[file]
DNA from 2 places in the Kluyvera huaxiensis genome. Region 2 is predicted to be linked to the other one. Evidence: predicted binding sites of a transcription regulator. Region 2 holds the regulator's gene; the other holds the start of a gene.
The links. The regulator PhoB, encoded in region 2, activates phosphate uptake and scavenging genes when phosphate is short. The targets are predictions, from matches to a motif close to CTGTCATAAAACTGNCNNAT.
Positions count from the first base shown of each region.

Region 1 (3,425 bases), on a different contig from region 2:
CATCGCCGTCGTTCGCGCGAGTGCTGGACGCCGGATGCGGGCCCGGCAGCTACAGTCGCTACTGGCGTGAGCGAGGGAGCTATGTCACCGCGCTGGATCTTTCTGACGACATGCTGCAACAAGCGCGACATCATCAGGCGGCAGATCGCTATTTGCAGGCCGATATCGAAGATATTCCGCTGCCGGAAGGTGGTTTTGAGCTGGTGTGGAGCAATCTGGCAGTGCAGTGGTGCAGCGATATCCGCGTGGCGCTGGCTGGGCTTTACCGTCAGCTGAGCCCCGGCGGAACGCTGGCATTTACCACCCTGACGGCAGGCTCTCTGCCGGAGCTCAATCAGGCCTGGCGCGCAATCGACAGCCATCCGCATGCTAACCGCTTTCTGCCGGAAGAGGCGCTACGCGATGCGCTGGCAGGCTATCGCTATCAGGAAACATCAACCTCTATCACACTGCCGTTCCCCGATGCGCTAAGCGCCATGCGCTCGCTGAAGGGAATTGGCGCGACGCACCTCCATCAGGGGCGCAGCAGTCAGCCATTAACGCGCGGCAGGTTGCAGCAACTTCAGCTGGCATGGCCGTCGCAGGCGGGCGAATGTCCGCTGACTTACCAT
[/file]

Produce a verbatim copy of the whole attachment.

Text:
DNA from 2 places in the Kluyvera huaxiensis genome. Region 2 is predicted to be linked to the other one. Evidence: predicted binding sites of a transcription regulator. Region 2 holds the regulator's gene; the other holds the start of a gene.
The links. The regulator PhoB, encoded in region 2, activates phosphate uptake and scavenging genes when phosphate is short. The targets are predictions, from matches to a motif close to CTGTCATAAAACTGNCNNAT.
Positions count from the first base shown of each region.

Region 1 (3,425 bases), on a different contig from region 2:
CATCGCCGTCGTTCGCGCGAGTGCTGGACGCCGGATGCGGGCCCGGCAGCTACAGTCGCTACTGGCGTGAGCGAGGGAGCTATGTCACCGCGCTGGATCTTTCTGACGACATGCTGCAACAAGCGCGACATCATCAGGCGGCAGATCGCTATTTGCAGGCCGATATCGAAGATATTCCGCTGCCGGAAGGTGGTTTTGAGCTGGTGTGGAGCAATCTGGCAGTGCAGTGGTGCAGCGATATCCGCGTGGCGCTGGCTGGGCTTTACCGTCAGCTGAGCCCCGGCGGAACGCTGGCATTTACCACCCTGACGGCAGGCTCTCTGCCGGAGCTCAATCAGGCCTGGCGCGCAATCGACAGCCATCCGCATGCTAACCGCTTTCTGCCGGAAGAGGCGCTACGCGATGCGCTGGCAGGCTATCGCTATCAGGAAACATCAACCTCTATCACACTGCCGTTCCCCGATGCGCTAAGCGCCATGCGCTCGCTGAAGGGAATTGGCGCGACGCACCTCCATCAGGGGCGCAGCAGTCAGCCATTAACGCGCGGCAGGTTGCAGCAACTTCAGCTGGCATGGCCGTCGCAGGCGGGCGAATGTCCGCTGACTTACCAT